Composition and performance SRI indexes
October 17, 2010 | 1 min read
In his study, Meir Statman (Santa Clara University) explores the characteristics that define socially responsible companies by comparing the contents of the S&P 500 Index of conventional companies to those of four SRI indexes: the Domini 400 Social Index, the Calvert Social Index, the Citizens Index, and the U.S. portion of the Dow Jones Sustainability Index. The Professor of Finance describes internal differences in terms of activities and/or social characteristics these indexes include or exclude (corporate governance, community, diversity, employee relations, environment, human rights, product, alcohol, firearms, gambling, military, nuclear and tobacco). “For example, the DS 400 Index is the strongest among all indexes on the environment while the Calvert Index is strongest on corporate governance.”
The study finds that “the returns of the DS 400 Index were higher than those of the S&P
500 Index during the overall May 1990 – April 2004 but not in every sub-period. In
general, SRI indexes did better than the S&P 500 Index during the boom of the late 1990s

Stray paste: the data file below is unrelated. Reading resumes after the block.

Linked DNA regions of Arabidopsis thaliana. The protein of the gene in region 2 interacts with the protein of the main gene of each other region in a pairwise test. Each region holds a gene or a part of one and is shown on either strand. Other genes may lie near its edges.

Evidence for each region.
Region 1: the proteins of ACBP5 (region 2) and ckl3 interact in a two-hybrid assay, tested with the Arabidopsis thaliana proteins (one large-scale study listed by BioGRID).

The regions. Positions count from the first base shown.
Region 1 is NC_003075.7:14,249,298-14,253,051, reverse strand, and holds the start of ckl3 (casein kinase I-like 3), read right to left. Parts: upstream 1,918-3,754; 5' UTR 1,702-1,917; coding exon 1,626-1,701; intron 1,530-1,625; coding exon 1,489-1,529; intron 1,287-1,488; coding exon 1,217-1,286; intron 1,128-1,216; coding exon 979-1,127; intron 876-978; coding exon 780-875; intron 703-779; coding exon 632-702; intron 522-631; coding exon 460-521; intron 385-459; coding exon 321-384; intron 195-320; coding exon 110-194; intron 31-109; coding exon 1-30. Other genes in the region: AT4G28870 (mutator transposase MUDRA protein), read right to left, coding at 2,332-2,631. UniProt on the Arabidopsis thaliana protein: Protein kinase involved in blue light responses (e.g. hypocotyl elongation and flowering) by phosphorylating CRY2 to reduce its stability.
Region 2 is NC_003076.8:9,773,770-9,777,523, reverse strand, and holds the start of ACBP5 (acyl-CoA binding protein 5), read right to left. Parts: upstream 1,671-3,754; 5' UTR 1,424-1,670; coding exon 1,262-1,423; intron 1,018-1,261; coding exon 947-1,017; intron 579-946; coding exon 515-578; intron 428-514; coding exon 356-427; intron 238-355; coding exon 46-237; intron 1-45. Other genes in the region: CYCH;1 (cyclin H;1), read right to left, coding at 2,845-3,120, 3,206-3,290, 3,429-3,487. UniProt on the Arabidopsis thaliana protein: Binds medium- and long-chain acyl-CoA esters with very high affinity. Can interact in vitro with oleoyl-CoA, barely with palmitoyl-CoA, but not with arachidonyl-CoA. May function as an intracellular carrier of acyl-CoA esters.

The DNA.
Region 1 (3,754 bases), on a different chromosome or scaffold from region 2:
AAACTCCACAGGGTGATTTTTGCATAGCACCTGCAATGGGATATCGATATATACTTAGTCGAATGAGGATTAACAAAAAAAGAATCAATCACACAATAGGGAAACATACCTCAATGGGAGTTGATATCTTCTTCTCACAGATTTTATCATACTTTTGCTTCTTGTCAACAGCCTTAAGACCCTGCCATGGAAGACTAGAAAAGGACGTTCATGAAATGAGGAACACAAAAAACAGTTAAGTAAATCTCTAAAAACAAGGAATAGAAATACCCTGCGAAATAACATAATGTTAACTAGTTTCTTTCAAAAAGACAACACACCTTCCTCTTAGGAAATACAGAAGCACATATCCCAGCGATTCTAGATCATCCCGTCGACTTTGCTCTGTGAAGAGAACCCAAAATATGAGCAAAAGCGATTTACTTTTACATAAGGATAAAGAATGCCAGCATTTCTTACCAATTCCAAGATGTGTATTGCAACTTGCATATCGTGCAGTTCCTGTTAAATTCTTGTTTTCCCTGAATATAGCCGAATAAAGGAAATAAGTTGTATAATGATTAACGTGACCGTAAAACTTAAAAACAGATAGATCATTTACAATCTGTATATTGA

but lagged it during the bust of the early 2000s. The correlations between the returns of SRI indexes and those of the S&P 500 Index are high, ranging from 0.939 of the DJ Sustainability Index during January 1995 – April 2004 to the 0.985 of the DS 400 Index during September 1999 – April 2004.”
However, the tracking errors of portfolios of socially responsible stocks relative to conventional benchmarks are substantial. “For example, the expected difference between 12-month returns of the DS 400 Index and the S&P 500 Index, based on correlation and standard deviations during May 1990 – April 2004, was 2.84% and the realized mean difference was 2.49%.”
This study received an Honorable Mention in the 2005 Moskowitz Prize competition (awarded by the Center for Responsible Business at the
Haas School of Business, in cooperation with the Social Investment Forum, the Moskowitz Prize promotes the concept, practice, and growth of socially responsible investing).
This article was previously published on stristudies.org, October 17, 2010.
Glenn Klimek Professor of Finance, Santa Clara University